Zelensky’s close links to the billionaire oligarch Igor Kolomoisky has further made his anti-corruption agenda prone to suspicion. But more importantly, these vague promises have betrayed a rather simplistic understanding of the simmering Ukrainian politics, fomenting doubt on whether he is the right man to lead and deescalate Ukraine’s conflict with Russia.

With a month to go before the inauguration, there is considerable pressure on the president-elect to prove he knows what he is doing.

After his victory, however, Zelensky has openly stated for the first time his intentions to “reboot” peace talks with the separatists saying, “I think that we will have personnel changes. In any case we will continue in the direction of the Minsk [peace] talks and head towards concluding a ceasefire.”

Challenges ahead: How serious is Moscow-Kiev conflict?

Russia and Ukraine share the Sea of Azov as part of a 2003 agreement, but Moscow claims complete control over the Kerch Strait, and its access to Ukraine’s ports since the 2014 annexation of the Crimean peninsula.

In May 2018, Putin, in fact, inaugurated a 12-mile long bridge over the Kerch Strait while steadily arming the airspace and seas near Ukraine. This bridge links Crimean peninsula to Russia and is a crucial way for Russia to assert its sovereignty over the region.

It is, thus, becoming increasingly difficult to protect the 180-mile stretch between Crimea and east Ukraine where separatist presence has increased in recent years, in the midst of Russia’s continued interference in Donbas.

Furthermore, 80% of Ukraine’s naval fleet was “wrecked” in 2014 in Crimea, which puts their military strength in a precarious position. This military imbalance between the two former members of the USSR gives adequate cause for alarm, in the event of a full-blown armed conflict.

Reactions

Western governments have traditionally rallied behind Kiev, accusing Russia of illegally blocking access to the watery stretch of Azov used by both countries. On Monday, French President Emmanuel Macron congratulated Zelensky in a phone call, as did neighbour, Poland’s President Andrzej Duda.

In a tweet, UK Foreign Secretary Jeremy Hunt said: “You will now truly be the Servant of the People.” The US embassy in Ukraine also tweeted its congratulations while European Council President Donald Tusk said the EU was “determined to continue its support” for Ukraine.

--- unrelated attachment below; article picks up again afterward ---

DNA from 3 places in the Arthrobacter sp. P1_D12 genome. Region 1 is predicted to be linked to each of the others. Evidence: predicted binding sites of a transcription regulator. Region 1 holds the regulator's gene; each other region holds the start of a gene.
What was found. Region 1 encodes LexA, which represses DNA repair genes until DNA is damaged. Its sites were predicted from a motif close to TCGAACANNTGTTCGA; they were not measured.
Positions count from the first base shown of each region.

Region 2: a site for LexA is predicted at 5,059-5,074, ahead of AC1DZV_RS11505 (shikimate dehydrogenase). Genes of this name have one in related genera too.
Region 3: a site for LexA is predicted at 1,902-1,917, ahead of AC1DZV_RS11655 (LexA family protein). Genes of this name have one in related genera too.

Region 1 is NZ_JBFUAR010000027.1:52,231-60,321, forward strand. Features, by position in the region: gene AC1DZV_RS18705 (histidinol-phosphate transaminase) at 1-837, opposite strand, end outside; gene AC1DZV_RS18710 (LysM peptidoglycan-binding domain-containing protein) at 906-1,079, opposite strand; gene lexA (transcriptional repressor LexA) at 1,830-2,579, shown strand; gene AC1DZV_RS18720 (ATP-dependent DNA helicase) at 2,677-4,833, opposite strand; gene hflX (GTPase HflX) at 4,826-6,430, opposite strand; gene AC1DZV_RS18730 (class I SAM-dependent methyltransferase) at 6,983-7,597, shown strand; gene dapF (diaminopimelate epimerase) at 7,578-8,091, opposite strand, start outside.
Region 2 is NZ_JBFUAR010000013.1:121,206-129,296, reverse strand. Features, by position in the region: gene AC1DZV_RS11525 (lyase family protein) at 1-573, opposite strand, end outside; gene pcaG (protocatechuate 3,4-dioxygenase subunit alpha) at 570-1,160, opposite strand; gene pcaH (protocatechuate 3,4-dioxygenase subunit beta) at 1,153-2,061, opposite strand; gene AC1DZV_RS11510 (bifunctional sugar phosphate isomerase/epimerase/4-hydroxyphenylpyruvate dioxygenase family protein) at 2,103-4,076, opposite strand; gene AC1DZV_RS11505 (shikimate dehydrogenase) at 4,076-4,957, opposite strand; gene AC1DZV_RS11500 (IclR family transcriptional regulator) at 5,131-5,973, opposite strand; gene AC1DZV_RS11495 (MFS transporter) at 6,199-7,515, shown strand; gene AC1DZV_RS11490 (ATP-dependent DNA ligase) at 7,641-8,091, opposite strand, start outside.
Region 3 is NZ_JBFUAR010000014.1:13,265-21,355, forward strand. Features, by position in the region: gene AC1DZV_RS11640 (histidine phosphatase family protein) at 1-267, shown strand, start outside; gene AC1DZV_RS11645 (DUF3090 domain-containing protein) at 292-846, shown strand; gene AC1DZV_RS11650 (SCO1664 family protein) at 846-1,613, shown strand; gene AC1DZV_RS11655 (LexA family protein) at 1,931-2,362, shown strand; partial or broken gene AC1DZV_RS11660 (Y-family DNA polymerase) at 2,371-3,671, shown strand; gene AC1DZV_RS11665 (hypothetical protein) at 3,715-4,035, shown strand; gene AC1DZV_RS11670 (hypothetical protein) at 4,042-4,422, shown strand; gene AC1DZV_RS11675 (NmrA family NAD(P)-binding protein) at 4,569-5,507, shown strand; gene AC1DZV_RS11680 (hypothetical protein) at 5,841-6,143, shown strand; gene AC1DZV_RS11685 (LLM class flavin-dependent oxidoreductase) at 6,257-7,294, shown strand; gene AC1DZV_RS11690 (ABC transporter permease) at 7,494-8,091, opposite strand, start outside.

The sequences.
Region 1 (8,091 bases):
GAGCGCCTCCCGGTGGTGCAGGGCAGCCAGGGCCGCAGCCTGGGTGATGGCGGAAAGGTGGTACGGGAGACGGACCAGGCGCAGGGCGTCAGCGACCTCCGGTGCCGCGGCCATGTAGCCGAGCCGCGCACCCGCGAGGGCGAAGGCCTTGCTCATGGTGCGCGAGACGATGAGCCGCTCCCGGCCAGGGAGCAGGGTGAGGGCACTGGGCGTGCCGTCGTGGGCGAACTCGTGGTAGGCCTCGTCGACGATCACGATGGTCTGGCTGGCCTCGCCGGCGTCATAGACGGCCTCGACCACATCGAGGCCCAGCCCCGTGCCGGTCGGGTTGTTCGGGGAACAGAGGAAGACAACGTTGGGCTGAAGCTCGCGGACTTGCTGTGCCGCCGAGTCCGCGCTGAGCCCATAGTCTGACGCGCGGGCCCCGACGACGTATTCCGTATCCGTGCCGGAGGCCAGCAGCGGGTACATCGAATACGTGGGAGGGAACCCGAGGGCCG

An example for political trendsetters

The influx and rise of politicians from diverse professional backgrounds, with no direct experience in policy-making or political debate, has never been more pronounced than now, suggesting that traditional theories explaining a candidate’s success or failure may not translate to today’s primary electoral landscape.

A study titled The Increasing Value of Inexperience in Congressional Primaries notes that the driving force behind the success of inexperienced candidates is attributable to the growth in outside money in primary elections. Youth is certainly another factor, especially in Europe and the US, where a generation of young leaders has swept to power in the recent polls.

In the last couple of years, France, Ireland, Estonia, and Austria have elected leaders under the age of 40, although some of them have held political positions before. Meanwhile, Belgium, Greece, Malta, and Luxembourg, have in the last four years, elected heads under the age of 45.

Changing spaces of political encounter and the supersaturation of stodgy career bureaucrats has played a huge role in the rise of politicians from the familiar working class, and the growing preference for leaders who seem ostensibly distempered by systemic corruption. When it comes from a comedian who openly critiques establishment politics, nepotism and oligarchy, the hope for genuine change is manifold.

But this preference has to be balanced with informed decision-making on the part of the voter, as rooting for underdogs has also given the world politicians like Ben Carson. The rise of the politically inexperienced is accompanied by another trend: most of these fresh faces are male and contest on the plank of right-leaning policies; it is this combination of youth and tradition that makes these leaders palatable to the electorate, claim experts.

For Ukraine, however, the stakes are much higher: Will Volodymyr Zelensky stand up to Putin? Only time will tell who will have the last laugh.


Prarthana Mitra is a Staff Writer at Qrius